The book needed the right voice and rhythm. I wanted the reader to be­lieve in the en­ergy of the Gulf coun­try, to stay with the story as a wel­comed stranger, as if the land was telling a story about it­self as much as the nar­ra­tor is telling sto­ries to the land.

From the start, I knew Car­pen­taria would not be a book suited to a tourist reader, some­one eas­ily sat­is­fied by a cheap day out. I wrote most of the novel while lis­ten­ing to mu­sic — I have an eclec­tic taste that roams around the world col­lect­ing a mix­ture of tra­di­tional, classical, new world, blues and coun­try. One of my in­ten­tions was to write the novel as though it was a very long melody made of dif­fer­ent forms of mu­sic, mixed some­how with the voices of the Gulf. The im­age that ex­plains this style is that of watch­ing an orches­tra while lis­ten­ing to the mu­sic. Within the whole spec­ta­cle of the per­for­mance fleet­ing mo­ments oc­cur, in which your at­ten­tion will fo­cus on the sud­den rise in the mas­sive­ness of the strings, horns, or per­cus­sion.

This is what hap­pens with this story as it moves through all of the di­ver­sity in the mind­world of the wa­ter peo­ple who are its main char­ac­ters, de­scen­dants of Aus­tralia’s orig­i­nal in­hab­i­tants. At this level the novel is about the move­ments of hu­man en­deav­our, wa­ter, weather, fish and plants, while all around the orches­tra is sur­rounded and at­tacked by wild sto­ries that have been pro­voked by its sym­phonies, which is the sound of the mu­sic made by the very thought of plac­ing you in their do­main.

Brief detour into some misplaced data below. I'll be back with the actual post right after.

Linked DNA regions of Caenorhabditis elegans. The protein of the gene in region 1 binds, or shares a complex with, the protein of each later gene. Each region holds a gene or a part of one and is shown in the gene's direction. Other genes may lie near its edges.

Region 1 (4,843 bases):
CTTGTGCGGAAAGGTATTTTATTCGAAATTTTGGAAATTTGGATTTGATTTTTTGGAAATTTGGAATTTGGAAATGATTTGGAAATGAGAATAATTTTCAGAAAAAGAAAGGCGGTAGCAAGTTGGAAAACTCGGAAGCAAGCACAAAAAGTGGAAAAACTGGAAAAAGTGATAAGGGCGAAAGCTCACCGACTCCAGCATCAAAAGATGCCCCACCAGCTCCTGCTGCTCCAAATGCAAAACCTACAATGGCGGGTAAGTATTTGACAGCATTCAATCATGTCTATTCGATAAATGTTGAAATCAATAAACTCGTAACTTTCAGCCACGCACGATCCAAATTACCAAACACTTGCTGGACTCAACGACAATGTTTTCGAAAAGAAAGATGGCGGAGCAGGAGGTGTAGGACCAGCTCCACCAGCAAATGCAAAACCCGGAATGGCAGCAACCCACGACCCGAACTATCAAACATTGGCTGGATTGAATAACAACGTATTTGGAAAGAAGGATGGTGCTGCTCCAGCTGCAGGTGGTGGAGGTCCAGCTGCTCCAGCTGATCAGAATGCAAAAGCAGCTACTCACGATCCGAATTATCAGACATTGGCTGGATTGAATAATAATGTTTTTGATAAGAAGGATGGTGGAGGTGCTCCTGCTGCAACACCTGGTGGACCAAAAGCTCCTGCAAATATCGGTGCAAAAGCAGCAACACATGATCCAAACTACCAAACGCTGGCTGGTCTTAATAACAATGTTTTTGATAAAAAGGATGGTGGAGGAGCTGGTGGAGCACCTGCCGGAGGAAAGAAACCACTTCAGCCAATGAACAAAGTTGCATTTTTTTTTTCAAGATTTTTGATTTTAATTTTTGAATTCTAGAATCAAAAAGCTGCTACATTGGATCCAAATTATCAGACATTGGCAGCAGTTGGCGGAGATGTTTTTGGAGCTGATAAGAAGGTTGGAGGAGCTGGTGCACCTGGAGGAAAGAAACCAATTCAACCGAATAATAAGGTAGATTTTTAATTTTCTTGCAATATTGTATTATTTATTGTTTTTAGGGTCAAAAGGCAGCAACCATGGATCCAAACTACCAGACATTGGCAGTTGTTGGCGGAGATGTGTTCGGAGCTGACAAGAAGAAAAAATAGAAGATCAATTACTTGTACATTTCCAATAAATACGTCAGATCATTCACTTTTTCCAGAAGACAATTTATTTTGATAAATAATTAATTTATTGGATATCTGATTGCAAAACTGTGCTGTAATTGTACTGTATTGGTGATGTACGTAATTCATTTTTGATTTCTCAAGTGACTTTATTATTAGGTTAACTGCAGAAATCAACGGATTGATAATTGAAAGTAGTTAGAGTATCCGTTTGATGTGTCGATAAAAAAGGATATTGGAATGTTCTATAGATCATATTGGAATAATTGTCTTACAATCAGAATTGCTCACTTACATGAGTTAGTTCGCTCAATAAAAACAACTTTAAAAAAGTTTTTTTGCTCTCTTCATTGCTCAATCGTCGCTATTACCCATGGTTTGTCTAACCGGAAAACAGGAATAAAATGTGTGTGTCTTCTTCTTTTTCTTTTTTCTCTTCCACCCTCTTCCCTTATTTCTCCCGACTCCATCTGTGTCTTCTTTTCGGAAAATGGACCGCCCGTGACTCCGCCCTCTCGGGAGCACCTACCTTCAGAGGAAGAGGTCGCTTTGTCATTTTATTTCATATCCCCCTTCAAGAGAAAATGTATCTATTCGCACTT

The mu­si­cal tone in the nar­ra­tion re­ally

be­longs to the dic­tion of the tribal na­tions of the Gulf. It is a cer­tain type of voice that is unique to the Gulf re­gion, just as there is a sim­i­lar but dif­fer­ent style of Abo­rig­i­nal voice on the other side of the coun­try, in the Kim­berly re­gion of North­ern Aus­tralia.

In the end, af­ter a long strug­gle I had with my­self over how this novel should or should not be writ­ten, I chose to try to re­cre­ate the voices and tone of the old sto­ry­tellers of the Gulf.

It took sev­eral years to write this book, and in the process I de­stroyed ear­lier drafts be­cause of my dis­sat­is­fac­tion with the nar­ra­tive style, un­til one day in Alice Springs I found the an­swer to the prob­lem.

I was walk­ing home from town across the foot­bridge over the Todd River. I heard two old men, el­ders of their coun­try, who were deep in con­ver­sa­tion, talk­ing about how life in gen­eral was fin­ish­ing up for them.

I re­mem­bered hear­ing sto­ries told in this tone of voice through­out my life, and I re­mem­bered once read­ing about Gabriel Gar­cia Mar­quez’s epiphany when he dis­cov­ered how to write a novel he had car­ried around in his mind for a long time. Mar­quez knew the only way to write One Hun­dred Years of Soli­tude was to be­lieve in it. He had orig­i­nally tried to tell the story with­out be­liev­ing in it and it failed him, un­til he dis­cov­ered that he had to be­lieve in the story by us­ing the same tone and ex­pres­sion with which his grand­mother had told sto­ries, with a brick face.